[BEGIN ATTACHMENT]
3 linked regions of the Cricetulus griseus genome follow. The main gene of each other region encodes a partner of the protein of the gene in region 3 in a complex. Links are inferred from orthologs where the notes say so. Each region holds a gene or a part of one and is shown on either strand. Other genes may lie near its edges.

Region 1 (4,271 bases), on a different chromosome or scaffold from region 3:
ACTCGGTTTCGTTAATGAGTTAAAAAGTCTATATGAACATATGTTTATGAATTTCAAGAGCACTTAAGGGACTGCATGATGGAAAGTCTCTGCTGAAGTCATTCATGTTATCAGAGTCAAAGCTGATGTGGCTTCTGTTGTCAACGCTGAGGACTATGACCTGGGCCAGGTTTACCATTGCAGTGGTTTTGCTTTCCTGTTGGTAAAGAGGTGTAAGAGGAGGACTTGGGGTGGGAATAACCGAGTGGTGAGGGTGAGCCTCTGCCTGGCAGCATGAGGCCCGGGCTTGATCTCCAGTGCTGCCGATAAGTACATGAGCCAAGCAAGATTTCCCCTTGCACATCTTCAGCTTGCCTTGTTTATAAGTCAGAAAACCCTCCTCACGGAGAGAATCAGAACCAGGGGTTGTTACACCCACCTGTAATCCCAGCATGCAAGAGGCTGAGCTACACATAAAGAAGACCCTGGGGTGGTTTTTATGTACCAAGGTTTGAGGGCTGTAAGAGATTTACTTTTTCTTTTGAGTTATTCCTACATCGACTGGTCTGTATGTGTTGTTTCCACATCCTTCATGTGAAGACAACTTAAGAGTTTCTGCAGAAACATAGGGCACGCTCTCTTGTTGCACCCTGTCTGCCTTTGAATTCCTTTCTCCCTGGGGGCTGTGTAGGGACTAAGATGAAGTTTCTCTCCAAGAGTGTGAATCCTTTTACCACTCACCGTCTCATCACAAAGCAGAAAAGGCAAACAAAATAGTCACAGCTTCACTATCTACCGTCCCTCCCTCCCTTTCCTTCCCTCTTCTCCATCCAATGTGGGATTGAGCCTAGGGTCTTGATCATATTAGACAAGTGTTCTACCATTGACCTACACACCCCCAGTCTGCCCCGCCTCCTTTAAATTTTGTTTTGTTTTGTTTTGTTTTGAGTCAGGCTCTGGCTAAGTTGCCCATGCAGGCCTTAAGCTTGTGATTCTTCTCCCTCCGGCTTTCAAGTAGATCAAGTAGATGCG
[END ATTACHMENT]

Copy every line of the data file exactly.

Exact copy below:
3 linked regions of the Cricetulus griseus genome follow. The main gene of each other region encodes a partner of the protein of the gene in region 3 in a complex. Links are inferred from orthologs where the notes say so. Each region holds a gene or a part of one and is shown on either strand. Other genes may lie near its edges.

Region 1 (4,271 bases), on a different chromosome or scaffold from region 3:
ACTCGGTTTCGTTAATGAGTTAAAAAGTCTATATGAACATATGTTTATGAATTTCAAGAGCACTTAAGGGACTGCATGATGGAAAGTCTCTGCTGAAGTCATTCATGTTATCAGAGTCAAAGCTGATGTGGCTTCTGTTGTCAACGCTGAGGACTATGACCTGGGCCAGGTTTACCATTGCAGTGGTTTTGCTTTCCTGTTGGTAAAGAGGTGTAAGAGGAGGACTTGGGGTGGGAATAACCGAGTGGTGAGGGTGAGCCTCTGCCTGGCAGCATGAGGCCCGGGCTTGATCTCCAGTGCTGCCGATAAGTACATGAGCCAAGCAAGATTTCCCCTTGCACATCTTCAGCTTGCCTTGTTTATAAGTCAGAAAACCCTCCTCACGGAGAGAATCAGAACCAGGGGTTGTTACACCCACCTGTAATCCCAGCATGCAAGAGGCTGAGCTACACATAAAGAAGACCCTGGGGTGGTTTTTATGTACCAAGGTTTGAGGGCTGTAAGAGATTTACTTTTTCTTTTGAGTTATTCCTACATCGACTGGTCTGTATGTGTTGTTTCCACATCCTTCATGTGAAGACAACTTAAGAGTTTCTGCAGAAACATAGGGCACGCTCTCTTGTTGCACCCTGTCTGCCTTTGAATTCCTTTCTCCCTGGGGGCTGTGTAGGGACTAAGATGAAGTTTCTCTCCAAGAGTGTGAATCCTTTTACCACTCACCGTCTCATCACAAAGCAGAAAAGGCAAACAAAATAGTCACAGCTTCACTATCTACCGTCCCTCCCTCCCTTTCCTTCCCTCTTCTCCATCCAATGTGGGATTGAGCCTAGGGTCTTGATCATATTAGACAAGTGTTCTACCATTGACCTACACACCCCCAGTCTGCCCCGCCTCCTTTAAATTTTGTTTTGTTTTGTTTTGTTTTGAGTCAGGCTCTGGCTAAGTTGCCCATGCAGGCCTTAAGCTTGTGATTCTTCTCCCTCCGGCTTTCAAGTAGATCAAGTAGATGCG